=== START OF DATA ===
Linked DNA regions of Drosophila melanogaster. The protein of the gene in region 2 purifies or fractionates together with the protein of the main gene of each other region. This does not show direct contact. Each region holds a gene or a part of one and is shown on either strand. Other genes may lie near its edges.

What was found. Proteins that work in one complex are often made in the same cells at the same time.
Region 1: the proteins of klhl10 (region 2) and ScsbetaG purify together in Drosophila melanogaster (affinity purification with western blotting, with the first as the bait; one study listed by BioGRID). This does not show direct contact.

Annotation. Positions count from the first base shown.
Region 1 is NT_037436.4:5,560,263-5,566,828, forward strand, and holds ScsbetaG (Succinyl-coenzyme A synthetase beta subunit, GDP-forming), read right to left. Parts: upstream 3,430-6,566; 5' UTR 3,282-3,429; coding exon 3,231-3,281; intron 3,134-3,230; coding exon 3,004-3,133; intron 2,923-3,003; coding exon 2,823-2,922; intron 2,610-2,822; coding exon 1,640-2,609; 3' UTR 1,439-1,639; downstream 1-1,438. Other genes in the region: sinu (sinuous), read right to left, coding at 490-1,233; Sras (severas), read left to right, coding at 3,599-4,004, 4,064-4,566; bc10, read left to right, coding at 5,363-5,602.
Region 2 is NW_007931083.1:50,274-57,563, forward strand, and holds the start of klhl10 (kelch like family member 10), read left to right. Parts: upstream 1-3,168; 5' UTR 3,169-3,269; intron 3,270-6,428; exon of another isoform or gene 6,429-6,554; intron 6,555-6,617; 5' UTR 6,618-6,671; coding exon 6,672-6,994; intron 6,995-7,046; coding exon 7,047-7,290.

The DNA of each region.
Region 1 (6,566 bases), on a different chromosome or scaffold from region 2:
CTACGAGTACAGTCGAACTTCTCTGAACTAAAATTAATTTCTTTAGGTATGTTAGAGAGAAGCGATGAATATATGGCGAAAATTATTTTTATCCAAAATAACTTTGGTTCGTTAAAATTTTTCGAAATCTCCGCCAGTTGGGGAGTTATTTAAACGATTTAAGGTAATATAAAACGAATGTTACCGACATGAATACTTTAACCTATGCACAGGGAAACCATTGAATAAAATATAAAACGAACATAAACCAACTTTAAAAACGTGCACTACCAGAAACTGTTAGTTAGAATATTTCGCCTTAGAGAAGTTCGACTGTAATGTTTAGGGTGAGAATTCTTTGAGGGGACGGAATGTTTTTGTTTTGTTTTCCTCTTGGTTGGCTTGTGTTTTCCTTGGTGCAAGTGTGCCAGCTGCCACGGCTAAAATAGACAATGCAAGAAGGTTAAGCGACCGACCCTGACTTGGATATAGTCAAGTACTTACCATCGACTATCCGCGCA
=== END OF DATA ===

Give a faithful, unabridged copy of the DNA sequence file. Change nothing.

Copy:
Linked DNA regions of Drosophila melanogaster. The protein of the gene in region 2 purifies or fractionates together with the protein of the main gene of each other region. This does not show direct contact. Each region holds a gene or a part of one and is shown on either strand. Other genes may lie near its edges.

What was found. Proteins that work in one complex are often made in the same cells at the same time.
Region 1: the proteins of klhl10 (region 2) and ScsbetaG purify together in Drosophila melanogaster (affinity purification with western blotting, with the first as the bait; one study listed by BioGRID). This does not show direct contact.

Annotation. Positions count from the first base shown.
Region 1 is NT_037436.4:5,560,263-5,566,828, forward strand, and holds ScsbetaG (Succinyl-coenzyme A synthetase beta subunit, GDP-forming), read right to left. Parts: upstream 3,430-6,566; 5' UTR 3,282-3,429; coding exon 3,231-3,281; intron 3,134-3,230; coding exon 3,004-3,133; intron 2,923-3,003; coding exon 2,823-2,922; intron 2,610-2,822; coding exon 1,640-2,609; 3' UTR 1,439-1,639; downstream 1-1,438. Other genes in the region: sinu (sinuous), read right to left, coding at 490-1,233; Sras (severas), read left to right, coding at 3,599-4,004, 4,064-4,566; bc10, read left to right, coding at 5,363-5,602.
Region 2 is NW_007931083.1:50,274-57,563, forward strand, and holds the start of klhl10 (kelch like family member 10), read left to right. Parts: upstream 1-3,168; 5' UTR 3,169-3,269; intron 3,270-6,428; exon of another isoform or gene 6,429-6,554; intron 6,555-6,617; 5' UTR 6,618-6,671; coding exon 6,672-6,994; intron 6,995-7,046; coding exon 7,047-7,290.

The DNA of each region.
Region 1 (6,566 bases), on a different chromosome or scaffold from region 2:
CTACGAGTACAGTCGAACTTCTCTGAACTAAAATTAATTTCTTTAGGTATGTTAGAGAGAAGCGATGAATATATGGCGAAAATTATTTTTATCCAAAATAACTTTGGTTCGTTAAAATTTTTCGAAATCTCCGCCAGTTGGGGAGTTATTTAAACGATTTAAGGTAATATAAAACGAATGTTACCGACATGAATACTTTAACCTATGCACAGGGAAACCATTGAATAAAATATAAAACGAACATAAACCAACTTTAAAAACGTGCACTACCAGAAACTGTTAGTTAGAATATTTCGCCTTAGAGAAGTTCGACTGTAATGTTTAGGGTGAGAATTCTTTGAGGGGACGGAATGTTTTTGTTTTGTTTTCCTCTTGGTTGGCTTGTGTTTTCCTTGGTGCAAGTGTGCCAGCTGCCACGGCTAAAATAGACAATGCAAGAAGGTTAAGCGACCGACCCTGACTTGGATATAGTCAAGTACTTACCATCGACTATCCGCGCA